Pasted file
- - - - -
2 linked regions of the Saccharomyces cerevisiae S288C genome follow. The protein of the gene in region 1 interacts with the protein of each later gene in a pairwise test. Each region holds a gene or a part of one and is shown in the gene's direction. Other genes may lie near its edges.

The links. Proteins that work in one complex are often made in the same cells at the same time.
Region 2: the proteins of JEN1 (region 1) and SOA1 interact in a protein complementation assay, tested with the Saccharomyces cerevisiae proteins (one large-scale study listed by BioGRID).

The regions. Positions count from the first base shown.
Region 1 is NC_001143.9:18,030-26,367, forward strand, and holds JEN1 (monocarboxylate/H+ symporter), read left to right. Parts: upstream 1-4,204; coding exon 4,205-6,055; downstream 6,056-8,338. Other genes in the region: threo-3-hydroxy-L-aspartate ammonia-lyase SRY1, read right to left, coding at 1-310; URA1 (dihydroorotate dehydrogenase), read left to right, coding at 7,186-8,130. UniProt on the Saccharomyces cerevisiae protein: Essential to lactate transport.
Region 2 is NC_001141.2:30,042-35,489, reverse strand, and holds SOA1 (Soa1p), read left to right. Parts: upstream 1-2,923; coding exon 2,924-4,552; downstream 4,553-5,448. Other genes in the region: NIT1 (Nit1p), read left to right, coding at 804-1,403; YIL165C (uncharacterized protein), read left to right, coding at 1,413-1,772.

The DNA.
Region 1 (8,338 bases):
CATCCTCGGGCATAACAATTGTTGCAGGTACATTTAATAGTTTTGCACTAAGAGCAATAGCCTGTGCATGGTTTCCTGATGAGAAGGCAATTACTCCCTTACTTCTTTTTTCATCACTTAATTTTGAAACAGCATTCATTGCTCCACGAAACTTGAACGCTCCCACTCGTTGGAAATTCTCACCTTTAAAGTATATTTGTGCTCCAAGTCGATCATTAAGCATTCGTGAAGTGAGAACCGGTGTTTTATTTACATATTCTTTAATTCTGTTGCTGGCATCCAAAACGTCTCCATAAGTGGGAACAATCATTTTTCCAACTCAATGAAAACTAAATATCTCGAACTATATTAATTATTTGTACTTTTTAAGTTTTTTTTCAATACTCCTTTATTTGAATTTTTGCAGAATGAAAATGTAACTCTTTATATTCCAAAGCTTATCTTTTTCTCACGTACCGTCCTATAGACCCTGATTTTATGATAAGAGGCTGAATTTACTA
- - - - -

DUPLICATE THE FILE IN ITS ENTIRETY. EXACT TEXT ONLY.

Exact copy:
2 linked regions of the Saccharomyces cerevisiae S288C genome follow. The protein of the gene in region 1 interacts with the protein of each later gene in a pairwise test. Each region holds a gene or a part of one and is shown in the gene's direction. Other genes may lie near its edges.

The links. Proteins that work in one complex are often made in the same cells at the same time.
Region 2: the proteins of JEN1 (region 1) and SOA1 interact in a protein complementation assay, tested with the Saccharomyces cerevisiae proteins (one large-scale study listed by BioGRID).

The regions. Positions count from the first base shown.
Region 1 is NC_001143.9:18,030-26,367, forward strand, and holds JEN1 (monocarboxylate/H+ symporter), read left to right. Parts: upstream 1-4,204; coding exon 4,205-6,055; downstream 6,056-8,338. Other genes in the region: threo-3-hydroxy-L-aspartate ammonia-lyase SRY1, read right to left, coding at 1-310; URA1 (dihydroorotate dehydrogenase), read left to right, coding at 7,186-8,130. UniProt on the Saccharomyces cerevisiae protein: Essential to lactate transport.
Region 2 is NC_001141.2:30,042-35,489, reverse strand, and holds SOA1 (Soa1p), read left to right. Parts: upstream 1-2,923; coding exon 2,924-4,552; downstream 4,553-5,448. Other genes in the region: NIT1 (Nit1p), read left to right, coding at 804-1,403; YIL165C (uncharacterized protein), read left to right, coding at 1,413-1,772.

The DNA.
Region 1 (8,338 bases):
CATCCTCGGGCATAACAATTGTTGCAGGTACATTTAATAGTTTTGCACTAAGAGCAATAGCCTGTGCATGGTTTCCTGATGAGAAGGCAATTACTCCCTTACTTCTTTTTTCATCACTTAATTTTGAAACAGCATTCATTGCTCCACGAAACTTGAACGCTCCCACTCGTTGGAAATTCTCACCTTTAAAGTATATTTGTGCTCCAAGTCGATCATTAAGCATTCGTGAAGTGAGAACCGGTGTTTTATTTACATATTCTTTAATTCTGTTGCTGGCATCCAAAACGTCTCCATAAGTGGGAACAATCATTTTTCCAACTCAATGAAAACTAAATATCTCGAACTATATTAATTATTTGTACTTTTTAAGTTTTTTTTCAATACTCCTTTATTTGAATTTTTGCAGAATGAAAATGTAACTCTTTATATTCCAAAGCTTATCTTTTTCTCACGTACCGTCCTATAGACCCTGATTTTATGATAAGAGGCTGAATTTACTA